These are helpful and relevant to have placed on the door, because staff are often coming in to offer exams, give medication or talk loudly and when they read the list they may be reminded of what is preferred. The hope is that they respect those wishes, but this is not always the case. Sometimes it is necessary to ask to speak to the head nurse, the head OB or midwife or to request the patient advocate in the hospital to help resolve the issue. In these cases it is important for the support person to step in with friendly polite diplomacy, not get caught in an endless loop of back and forth with the staff and most importantly to not absorb the staff's stress or mood. Staying peaceful and chill for the mom is essential to maintaining a sense of peace in her environment to help the blood and hormones flow well, the tension to release and for her to have the space to listen to her body. It may be helpful to remember that just because someone else has an emotion does not mean that you have to have it too. We can choose to stay calm while we firmly say no thank you to an intervention. Practice and role play can help prepare for this. 


The items on the short list cover a lot of ground and they may identify a topic that is connected with common actions that are done immediately upon entry into the room. Items on the longer list are important topics that can be addressed before labor by choosing a care provider who shares your goals and practices a model of care you prefer. Items on the longer list are also items that often need more in the moment advocacy. They often happen spontaneously in the room and may be done by a care provider on auto-pilot who is very busy going from mom to mom or a care provider who disregards the expressed wishes. In these cases it is direct advocacy that protects the mother the most.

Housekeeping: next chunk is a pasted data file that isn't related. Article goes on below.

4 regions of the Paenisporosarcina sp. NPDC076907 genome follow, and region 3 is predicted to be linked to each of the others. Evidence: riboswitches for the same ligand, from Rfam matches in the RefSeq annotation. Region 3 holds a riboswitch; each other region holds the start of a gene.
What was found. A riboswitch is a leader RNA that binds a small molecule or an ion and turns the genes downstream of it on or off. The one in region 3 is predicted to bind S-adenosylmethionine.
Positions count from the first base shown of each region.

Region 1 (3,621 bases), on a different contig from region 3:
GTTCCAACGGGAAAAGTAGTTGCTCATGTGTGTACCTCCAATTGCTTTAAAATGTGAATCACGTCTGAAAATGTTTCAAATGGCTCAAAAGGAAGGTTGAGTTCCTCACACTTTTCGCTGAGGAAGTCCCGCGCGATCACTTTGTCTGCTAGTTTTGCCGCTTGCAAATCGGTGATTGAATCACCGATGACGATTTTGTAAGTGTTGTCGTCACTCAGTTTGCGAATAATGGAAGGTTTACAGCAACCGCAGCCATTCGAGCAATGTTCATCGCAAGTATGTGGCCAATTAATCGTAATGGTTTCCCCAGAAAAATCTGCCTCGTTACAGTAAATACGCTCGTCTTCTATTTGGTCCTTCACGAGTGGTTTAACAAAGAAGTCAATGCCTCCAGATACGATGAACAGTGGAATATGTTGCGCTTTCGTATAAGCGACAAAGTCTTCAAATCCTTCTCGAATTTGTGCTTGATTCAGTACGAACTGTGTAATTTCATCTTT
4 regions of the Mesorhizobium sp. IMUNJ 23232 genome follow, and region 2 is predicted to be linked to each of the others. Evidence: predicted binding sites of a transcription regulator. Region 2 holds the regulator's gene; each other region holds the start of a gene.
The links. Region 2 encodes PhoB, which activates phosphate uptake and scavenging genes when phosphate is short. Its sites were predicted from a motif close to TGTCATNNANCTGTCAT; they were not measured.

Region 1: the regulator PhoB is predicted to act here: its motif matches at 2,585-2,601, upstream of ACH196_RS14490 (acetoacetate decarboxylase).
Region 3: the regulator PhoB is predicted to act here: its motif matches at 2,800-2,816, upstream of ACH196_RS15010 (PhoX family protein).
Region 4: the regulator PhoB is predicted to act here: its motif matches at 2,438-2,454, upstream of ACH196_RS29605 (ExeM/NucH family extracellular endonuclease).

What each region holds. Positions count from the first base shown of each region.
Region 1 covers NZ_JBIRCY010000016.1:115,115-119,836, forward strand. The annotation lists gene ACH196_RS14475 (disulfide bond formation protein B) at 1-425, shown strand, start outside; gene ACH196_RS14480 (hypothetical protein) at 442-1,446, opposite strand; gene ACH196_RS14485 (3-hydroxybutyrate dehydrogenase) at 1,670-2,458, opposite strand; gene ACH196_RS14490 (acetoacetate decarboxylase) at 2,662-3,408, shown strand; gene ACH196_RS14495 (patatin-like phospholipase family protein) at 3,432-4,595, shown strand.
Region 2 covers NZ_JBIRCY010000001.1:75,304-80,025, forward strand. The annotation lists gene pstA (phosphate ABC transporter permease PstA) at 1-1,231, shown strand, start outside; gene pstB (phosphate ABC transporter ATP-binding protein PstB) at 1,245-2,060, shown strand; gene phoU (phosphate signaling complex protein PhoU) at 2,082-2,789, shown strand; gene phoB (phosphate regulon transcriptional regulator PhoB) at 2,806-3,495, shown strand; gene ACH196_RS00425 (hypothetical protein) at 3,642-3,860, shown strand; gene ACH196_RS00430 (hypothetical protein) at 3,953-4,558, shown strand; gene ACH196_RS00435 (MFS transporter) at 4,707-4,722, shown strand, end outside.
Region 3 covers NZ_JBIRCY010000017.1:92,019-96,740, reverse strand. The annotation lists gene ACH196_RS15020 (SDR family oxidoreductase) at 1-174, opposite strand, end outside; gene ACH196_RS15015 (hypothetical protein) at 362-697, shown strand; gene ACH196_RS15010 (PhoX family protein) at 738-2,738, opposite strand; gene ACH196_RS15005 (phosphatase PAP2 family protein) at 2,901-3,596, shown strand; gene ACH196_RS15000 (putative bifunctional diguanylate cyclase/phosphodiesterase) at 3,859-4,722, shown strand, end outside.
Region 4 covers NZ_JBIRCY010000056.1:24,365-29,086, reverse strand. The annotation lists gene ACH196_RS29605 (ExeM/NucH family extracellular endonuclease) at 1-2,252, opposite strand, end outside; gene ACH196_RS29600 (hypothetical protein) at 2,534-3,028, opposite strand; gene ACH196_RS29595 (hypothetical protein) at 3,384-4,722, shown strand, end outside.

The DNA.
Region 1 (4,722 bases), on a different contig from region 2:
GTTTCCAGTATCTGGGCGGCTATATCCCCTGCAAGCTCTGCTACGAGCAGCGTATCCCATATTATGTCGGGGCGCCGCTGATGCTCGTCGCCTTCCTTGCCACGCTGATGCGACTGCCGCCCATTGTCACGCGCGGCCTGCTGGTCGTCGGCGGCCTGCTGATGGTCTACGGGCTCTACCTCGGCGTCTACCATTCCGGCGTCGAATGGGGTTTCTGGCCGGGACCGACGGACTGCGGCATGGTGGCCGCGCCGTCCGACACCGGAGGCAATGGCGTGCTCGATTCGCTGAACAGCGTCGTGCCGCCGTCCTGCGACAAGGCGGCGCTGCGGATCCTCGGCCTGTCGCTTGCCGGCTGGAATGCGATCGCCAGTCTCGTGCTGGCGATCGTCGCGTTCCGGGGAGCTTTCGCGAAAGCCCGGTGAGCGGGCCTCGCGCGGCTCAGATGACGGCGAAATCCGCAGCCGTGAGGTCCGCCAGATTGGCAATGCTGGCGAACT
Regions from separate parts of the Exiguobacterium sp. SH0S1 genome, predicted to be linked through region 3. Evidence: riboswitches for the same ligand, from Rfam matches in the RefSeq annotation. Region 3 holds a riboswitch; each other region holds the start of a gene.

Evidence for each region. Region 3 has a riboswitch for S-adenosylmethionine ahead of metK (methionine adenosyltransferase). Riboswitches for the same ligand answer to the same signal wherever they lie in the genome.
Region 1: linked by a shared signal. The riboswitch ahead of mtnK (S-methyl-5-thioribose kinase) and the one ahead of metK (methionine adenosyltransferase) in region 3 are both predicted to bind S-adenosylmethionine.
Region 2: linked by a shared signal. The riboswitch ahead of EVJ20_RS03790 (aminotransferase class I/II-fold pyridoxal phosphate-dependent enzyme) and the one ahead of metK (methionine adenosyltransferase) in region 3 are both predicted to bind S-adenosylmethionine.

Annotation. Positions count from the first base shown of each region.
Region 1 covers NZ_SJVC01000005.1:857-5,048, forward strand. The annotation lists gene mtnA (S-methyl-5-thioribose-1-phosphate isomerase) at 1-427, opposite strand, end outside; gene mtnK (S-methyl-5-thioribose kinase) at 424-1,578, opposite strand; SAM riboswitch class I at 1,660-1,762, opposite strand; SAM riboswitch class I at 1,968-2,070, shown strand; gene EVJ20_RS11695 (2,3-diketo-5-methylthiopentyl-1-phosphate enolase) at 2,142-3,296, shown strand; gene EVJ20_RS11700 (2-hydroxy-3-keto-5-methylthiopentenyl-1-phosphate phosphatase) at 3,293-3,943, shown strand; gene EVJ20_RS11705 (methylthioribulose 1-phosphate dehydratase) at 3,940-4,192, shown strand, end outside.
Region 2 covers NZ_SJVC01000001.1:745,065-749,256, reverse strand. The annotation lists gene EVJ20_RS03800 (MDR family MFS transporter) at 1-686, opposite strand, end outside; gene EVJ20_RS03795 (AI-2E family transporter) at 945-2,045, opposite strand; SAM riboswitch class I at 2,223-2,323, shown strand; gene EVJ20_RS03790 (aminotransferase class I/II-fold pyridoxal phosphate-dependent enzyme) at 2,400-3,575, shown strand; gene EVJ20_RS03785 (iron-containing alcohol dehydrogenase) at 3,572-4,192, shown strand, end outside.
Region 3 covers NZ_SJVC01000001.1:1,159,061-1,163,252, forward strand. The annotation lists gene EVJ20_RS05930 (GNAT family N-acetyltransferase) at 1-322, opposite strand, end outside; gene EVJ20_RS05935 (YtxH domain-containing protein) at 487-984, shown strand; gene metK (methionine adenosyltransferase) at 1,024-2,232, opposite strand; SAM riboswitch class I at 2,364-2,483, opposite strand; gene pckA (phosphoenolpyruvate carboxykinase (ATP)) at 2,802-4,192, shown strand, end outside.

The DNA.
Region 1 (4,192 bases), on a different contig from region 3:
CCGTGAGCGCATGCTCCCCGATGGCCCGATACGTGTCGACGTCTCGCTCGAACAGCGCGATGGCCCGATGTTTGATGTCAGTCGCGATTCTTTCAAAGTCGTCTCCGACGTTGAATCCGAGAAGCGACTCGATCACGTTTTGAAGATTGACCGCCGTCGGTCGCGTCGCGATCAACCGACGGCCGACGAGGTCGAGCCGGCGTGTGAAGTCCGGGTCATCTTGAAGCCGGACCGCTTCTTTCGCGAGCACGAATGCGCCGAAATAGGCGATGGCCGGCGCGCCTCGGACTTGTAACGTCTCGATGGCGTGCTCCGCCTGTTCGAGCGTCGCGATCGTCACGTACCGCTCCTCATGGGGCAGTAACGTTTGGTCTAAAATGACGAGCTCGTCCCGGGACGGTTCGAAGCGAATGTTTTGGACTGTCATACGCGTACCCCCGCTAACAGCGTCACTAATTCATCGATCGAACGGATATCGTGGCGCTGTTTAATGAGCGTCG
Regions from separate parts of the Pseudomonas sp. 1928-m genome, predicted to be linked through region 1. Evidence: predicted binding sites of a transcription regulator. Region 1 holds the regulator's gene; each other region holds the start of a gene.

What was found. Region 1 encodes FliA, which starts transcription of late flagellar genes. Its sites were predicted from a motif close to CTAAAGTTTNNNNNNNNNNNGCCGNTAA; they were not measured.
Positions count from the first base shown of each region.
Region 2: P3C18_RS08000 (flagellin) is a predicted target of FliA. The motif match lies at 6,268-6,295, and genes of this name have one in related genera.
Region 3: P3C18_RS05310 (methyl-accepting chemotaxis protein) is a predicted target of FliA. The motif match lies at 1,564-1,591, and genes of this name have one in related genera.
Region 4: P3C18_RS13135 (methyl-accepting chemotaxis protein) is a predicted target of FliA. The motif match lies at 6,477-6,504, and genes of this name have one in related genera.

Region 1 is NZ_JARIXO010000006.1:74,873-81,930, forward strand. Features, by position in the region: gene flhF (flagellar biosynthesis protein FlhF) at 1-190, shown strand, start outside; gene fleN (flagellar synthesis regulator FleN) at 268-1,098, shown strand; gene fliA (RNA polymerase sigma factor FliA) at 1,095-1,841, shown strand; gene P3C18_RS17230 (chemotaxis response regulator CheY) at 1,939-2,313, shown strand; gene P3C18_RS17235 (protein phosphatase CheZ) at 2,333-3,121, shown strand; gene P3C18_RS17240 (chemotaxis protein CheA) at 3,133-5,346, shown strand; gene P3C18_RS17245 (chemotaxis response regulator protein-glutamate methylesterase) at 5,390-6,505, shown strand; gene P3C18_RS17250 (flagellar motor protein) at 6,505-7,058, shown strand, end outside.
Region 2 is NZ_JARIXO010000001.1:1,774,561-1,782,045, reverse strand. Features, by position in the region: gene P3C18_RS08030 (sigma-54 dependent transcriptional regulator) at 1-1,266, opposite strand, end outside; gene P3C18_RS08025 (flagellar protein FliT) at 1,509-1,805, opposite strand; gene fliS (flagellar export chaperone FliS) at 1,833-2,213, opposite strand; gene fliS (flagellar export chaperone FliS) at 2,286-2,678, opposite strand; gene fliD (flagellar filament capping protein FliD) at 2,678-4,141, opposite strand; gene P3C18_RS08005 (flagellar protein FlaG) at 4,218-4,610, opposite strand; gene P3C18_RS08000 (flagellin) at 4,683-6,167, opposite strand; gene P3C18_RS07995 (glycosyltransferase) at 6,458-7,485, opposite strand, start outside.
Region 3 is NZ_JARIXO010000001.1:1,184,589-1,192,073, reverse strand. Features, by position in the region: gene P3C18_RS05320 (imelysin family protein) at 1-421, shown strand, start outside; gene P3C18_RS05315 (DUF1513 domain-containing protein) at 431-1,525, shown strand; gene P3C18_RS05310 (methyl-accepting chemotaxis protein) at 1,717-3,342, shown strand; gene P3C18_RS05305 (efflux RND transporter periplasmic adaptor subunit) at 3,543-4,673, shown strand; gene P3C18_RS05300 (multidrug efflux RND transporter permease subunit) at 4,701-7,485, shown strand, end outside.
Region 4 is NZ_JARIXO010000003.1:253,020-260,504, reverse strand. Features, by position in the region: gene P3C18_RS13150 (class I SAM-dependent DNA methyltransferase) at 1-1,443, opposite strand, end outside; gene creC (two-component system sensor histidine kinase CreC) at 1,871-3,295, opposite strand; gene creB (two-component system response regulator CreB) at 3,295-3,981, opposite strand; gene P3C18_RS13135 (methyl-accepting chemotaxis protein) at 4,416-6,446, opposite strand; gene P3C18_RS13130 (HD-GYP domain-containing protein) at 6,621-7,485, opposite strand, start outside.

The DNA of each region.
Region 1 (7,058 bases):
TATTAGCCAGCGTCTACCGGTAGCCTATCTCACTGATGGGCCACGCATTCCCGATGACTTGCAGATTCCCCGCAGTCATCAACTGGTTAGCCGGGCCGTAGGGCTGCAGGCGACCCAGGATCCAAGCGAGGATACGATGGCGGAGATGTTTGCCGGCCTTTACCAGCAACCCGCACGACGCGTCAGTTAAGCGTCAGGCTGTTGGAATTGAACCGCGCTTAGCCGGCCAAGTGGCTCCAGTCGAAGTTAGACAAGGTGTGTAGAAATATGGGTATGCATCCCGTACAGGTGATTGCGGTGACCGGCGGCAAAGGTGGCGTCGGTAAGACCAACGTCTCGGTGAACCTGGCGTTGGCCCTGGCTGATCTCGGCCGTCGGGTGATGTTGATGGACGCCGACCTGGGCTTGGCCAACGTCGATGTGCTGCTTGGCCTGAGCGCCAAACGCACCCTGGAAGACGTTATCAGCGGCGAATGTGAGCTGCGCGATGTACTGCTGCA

• Do you want to reduce the statistical chance of having a cesarean or episiotomy as part of your birth experience? Find a provider with a low rate of cesarean and episiotomy. Discuss how you feel about these procedures being done routinely versus being done in an absolute medical need. According to the most recent best evidence-based medicine practices cesarean rate should be close to 20% or less and episiotomy rates should be less than 5%. Plan for in the moment responses, like your support person directly stopping the action by blocking the scissors if both baby and mom are doing fine and the episiotomy is for convenience rather than a clear medical need.